If you take the rotors off to be cut, mark them so you can put them back on the same side they came off of.

I also clean up the clips where the pads go in with some sand paper and then use a little bit of synthetic high temperature disk brake grease at these points before inserting the new pads.

Mike
 

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Retired VW Driver
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87 Posts
If you guys don't do that on your own you're gonna spend a lot more money than just pads. Then you got some sales jerk trying to sell you things you don't need.
 

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The Cool Guy
Toyota Camry 02
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2,564 Posts
ahhh sticky! i always needed a DIY for changing pads. Thanx! i'll change my own pads next time! it'll save me $50!
 

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Grenaded piston
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6,614 Posts
foompla said:
dont forget to reuse the shims, applying a fresh layer of high temp grease to the back of the new pads.
Actually you want to use disc brake quiet goop on the back of the pads. You can buy it in little packets, a bottle, or spray can.

The high temp grease is for the guide/slider pins.

I also like to clean everything off with brake parts cleaner.

If you can, you should have your rotors cut. Toyota rotors are expensive tho - make sure teyre not too thin already.
I also recommend having the rotors turned whenever you install new pads.
 

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Registered
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482 Posts
88 LE said:
Actually you want to use disc brake quiet goop on the back of the pads. You can buy it in little packets, a bottle, or spray can.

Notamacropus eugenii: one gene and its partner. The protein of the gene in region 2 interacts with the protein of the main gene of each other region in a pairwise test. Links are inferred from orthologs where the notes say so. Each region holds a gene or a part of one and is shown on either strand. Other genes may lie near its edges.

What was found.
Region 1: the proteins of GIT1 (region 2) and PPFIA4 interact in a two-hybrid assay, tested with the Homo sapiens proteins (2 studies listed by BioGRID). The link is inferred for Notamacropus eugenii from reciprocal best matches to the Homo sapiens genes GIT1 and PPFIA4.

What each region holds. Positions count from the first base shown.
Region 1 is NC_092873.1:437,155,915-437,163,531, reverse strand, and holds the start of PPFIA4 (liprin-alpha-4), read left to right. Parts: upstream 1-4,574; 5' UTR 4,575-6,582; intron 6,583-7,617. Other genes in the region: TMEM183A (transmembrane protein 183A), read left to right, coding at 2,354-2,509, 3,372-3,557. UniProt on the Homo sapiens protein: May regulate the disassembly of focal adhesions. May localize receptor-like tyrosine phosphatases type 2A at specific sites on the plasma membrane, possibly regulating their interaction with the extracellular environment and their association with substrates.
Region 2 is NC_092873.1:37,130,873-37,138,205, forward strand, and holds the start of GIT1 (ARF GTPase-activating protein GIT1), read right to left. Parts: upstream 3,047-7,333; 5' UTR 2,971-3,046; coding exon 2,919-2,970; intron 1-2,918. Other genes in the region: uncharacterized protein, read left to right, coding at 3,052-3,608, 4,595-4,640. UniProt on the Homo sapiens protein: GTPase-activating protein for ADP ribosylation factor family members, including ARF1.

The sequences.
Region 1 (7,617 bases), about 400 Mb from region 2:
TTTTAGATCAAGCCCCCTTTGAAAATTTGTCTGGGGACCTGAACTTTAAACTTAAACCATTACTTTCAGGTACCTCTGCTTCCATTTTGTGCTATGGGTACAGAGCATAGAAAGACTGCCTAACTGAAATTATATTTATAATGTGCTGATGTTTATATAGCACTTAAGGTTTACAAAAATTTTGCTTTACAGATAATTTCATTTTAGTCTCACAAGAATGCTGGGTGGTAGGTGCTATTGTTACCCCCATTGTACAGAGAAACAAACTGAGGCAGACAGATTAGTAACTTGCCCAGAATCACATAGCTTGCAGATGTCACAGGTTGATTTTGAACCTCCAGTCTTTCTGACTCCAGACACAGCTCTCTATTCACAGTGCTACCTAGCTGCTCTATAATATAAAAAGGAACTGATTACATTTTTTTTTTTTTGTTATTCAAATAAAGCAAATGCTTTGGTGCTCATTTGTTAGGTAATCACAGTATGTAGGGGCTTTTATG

The high temp grease is for the guide/slider pins.

I also like to clean everything off with brake parts cleaner.



I also recommend having the rotors turned whenever you install new pads.
high temp grease works well in a pinch.
 

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gen2 kamikaze
'89 Camry V6
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53 Posts
what about rear disc brakes? i recently found out (After pulling off the hubcaps), that my car has all-wheel disc brakes. nice! i figured chaniging the brake pads would be really easy, now i just gotta get the pads...and some open-ended wrenches.

peace.
 

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Registered
1998 Camry CE
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2,073 Posts
I pinch off the brake hose and opent the bleeder screw as I push the piston back in and drain the old brake fluid out of the caliper.
 

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Registered
96 Camry V6 LE
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565 Posts
4. Your old pads should pull right out. Place one of your old pads on the inside of the caliper and use a c-clamp or similar tool to push the piston back into the caliper. If you don't do this, the caliper won't fit back on with the new pads. Remove the cap on your master cylinder for this step so that you don't build up pressure when you push all the fluid back into it.
You are supposed to unscrew the bleed valve to let out the fluid pressure when you push the piston back. if you don't, the brake pedal will more than likely feel different than what it should feel. and it is also a very good idea to flush the brake fluid while your at it, since brake fluid is recomended to be flushed every 2 years to extend the brake system's life. and putting brake lube is almost a must so the piston will be able to push the brake pad with an easy and even effort.